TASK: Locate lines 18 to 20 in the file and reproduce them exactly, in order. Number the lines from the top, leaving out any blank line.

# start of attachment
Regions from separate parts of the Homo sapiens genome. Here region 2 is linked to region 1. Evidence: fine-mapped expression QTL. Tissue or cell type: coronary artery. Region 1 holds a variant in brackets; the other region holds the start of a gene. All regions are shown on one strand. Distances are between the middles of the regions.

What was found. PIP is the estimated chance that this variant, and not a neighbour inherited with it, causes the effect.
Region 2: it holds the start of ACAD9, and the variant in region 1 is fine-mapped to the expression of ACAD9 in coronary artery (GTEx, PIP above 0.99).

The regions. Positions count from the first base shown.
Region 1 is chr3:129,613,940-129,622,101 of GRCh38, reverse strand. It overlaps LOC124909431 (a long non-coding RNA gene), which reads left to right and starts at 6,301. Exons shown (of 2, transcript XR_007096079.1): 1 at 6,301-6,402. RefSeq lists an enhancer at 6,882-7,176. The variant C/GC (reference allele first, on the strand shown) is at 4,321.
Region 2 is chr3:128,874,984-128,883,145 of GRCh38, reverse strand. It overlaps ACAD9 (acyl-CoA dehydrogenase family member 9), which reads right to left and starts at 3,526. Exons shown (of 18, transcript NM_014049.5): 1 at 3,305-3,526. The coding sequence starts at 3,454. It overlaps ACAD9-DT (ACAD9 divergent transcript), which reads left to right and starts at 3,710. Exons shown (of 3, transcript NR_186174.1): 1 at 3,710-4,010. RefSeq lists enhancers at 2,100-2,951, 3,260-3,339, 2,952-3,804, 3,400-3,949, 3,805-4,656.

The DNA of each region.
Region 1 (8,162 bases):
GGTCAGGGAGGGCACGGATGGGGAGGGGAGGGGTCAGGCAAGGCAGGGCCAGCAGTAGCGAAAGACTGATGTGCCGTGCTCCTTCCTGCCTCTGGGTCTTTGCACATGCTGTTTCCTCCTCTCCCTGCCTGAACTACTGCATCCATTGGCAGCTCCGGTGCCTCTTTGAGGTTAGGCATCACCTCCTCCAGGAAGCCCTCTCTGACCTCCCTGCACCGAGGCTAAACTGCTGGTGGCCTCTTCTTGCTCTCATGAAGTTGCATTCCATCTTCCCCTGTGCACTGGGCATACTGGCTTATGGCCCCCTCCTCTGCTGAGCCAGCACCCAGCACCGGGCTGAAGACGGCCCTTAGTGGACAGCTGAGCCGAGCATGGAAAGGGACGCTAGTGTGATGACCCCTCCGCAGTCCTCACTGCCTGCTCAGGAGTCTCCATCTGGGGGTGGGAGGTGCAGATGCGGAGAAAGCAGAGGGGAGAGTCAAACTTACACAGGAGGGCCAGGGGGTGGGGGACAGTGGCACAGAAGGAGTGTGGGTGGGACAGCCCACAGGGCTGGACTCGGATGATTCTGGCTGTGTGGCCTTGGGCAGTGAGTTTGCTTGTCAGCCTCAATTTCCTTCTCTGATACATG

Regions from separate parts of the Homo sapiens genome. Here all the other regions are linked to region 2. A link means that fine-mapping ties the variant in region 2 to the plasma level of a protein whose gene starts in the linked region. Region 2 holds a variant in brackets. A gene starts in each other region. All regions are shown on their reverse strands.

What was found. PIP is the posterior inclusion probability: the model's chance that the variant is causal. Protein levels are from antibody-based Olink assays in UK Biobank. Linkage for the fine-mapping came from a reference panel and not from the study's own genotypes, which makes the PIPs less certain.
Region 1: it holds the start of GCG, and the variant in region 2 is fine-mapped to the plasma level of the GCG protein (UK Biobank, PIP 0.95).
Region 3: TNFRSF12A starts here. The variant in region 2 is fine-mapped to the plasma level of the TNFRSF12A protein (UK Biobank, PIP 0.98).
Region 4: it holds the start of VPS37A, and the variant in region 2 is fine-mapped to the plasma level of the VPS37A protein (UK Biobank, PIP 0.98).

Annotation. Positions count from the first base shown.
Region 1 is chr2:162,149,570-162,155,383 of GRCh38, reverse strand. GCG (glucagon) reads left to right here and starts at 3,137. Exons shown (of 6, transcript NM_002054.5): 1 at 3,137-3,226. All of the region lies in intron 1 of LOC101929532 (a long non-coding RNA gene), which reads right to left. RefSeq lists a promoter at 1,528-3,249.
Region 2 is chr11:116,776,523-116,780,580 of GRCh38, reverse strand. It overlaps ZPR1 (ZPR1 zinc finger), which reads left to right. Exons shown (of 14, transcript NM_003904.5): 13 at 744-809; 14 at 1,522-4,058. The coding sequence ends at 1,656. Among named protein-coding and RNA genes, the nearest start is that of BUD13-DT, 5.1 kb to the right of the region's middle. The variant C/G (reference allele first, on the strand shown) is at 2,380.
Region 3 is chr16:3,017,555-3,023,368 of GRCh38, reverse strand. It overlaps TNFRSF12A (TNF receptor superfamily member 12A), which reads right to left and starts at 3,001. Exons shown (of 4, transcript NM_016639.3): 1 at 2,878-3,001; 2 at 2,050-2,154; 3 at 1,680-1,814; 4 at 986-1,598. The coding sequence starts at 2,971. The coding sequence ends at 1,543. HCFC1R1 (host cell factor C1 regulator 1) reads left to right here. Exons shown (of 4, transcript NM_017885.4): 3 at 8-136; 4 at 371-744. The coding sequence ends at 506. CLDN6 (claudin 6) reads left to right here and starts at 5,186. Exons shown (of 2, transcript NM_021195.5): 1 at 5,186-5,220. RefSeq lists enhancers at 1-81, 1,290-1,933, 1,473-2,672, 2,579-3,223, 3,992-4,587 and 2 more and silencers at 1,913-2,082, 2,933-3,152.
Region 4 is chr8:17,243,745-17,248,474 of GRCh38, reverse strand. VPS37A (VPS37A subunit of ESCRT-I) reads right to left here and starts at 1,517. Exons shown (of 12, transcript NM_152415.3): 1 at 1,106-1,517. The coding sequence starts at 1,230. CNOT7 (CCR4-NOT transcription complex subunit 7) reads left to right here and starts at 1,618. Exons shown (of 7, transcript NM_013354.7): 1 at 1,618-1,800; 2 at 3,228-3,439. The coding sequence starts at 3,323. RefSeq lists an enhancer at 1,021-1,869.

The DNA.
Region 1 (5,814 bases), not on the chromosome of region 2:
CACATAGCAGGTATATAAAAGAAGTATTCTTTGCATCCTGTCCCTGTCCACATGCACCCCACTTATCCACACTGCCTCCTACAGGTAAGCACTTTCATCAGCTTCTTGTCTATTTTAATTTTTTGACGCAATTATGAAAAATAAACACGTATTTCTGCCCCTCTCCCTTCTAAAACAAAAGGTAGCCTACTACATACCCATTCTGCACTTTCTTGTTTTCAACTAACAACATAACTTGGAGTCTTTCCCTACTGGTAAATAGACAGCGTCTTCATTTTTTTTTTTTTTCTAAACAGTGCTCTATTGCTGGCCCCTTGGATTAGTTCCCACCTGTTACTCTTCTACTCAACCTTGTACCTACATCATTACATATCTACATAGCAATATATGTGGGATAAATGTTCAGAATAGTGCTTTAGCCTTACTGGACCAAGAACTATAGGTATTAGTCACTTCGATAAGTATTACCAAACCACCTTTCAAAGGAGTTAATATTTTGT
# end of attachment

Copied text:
Region 3 is chr16:3,017,555-3,023,368 of GRCh38, reverse strand. It overlaps TNFRSF12A (TNF receptor superfamily member 12A), which reads right to left and starts at 3,001. Exons shown (of 4, transcript NM_016639.3): 1 at 2,878-3,001; 2 at 2,050-2,154; 3 at 1,680-1,814; 4 at 986-1,598. The coding sequence starts at 2,971. The coding sequence ends at 1,543. HCFC1R1 (host cell factor C1 regulator 1) reads left to right here. Exons shown (of 4, transcript NM_017885.4): 3 at 8-136; 4 at 371-744. The coding sequence ends at 506. CLDN6 (claudin 6) reads left to right here and starts at 5,186. Exons shown (of 2, transcript NM_021195.5): 1 at 5,186-5,220. RefSeq lists enhancers at 1-81, 1,290-1,933, 1,473-2,672, 2,579-3,223, 3,992-4,587 and 2 more and silencers at 1,913-2,082, 2,933-3,152.
Region 4 is chr8:17,243,745-17,248,474 of GRCh38, reverse strand. VPS37A (VPS37A subunit of ESCRT-I) reads right to left here and starts at 1,517. Exons shown (of 12, transcript NM_152415.3): 1 at 1,106-1,517. The coding sequence starts at 1,230. CNOT7 (CCR4-NOT transcription complex subunit 7) reads left to right here and starts at 1,618. Exons shown (of 7, transcript NM_013354.7): 1 at 1,618-1,800; 2 at 3,228-3,439. The coding sequence starts at 3,323. RefSeq lists an enhancer at 1,021-1,869.

The DNA.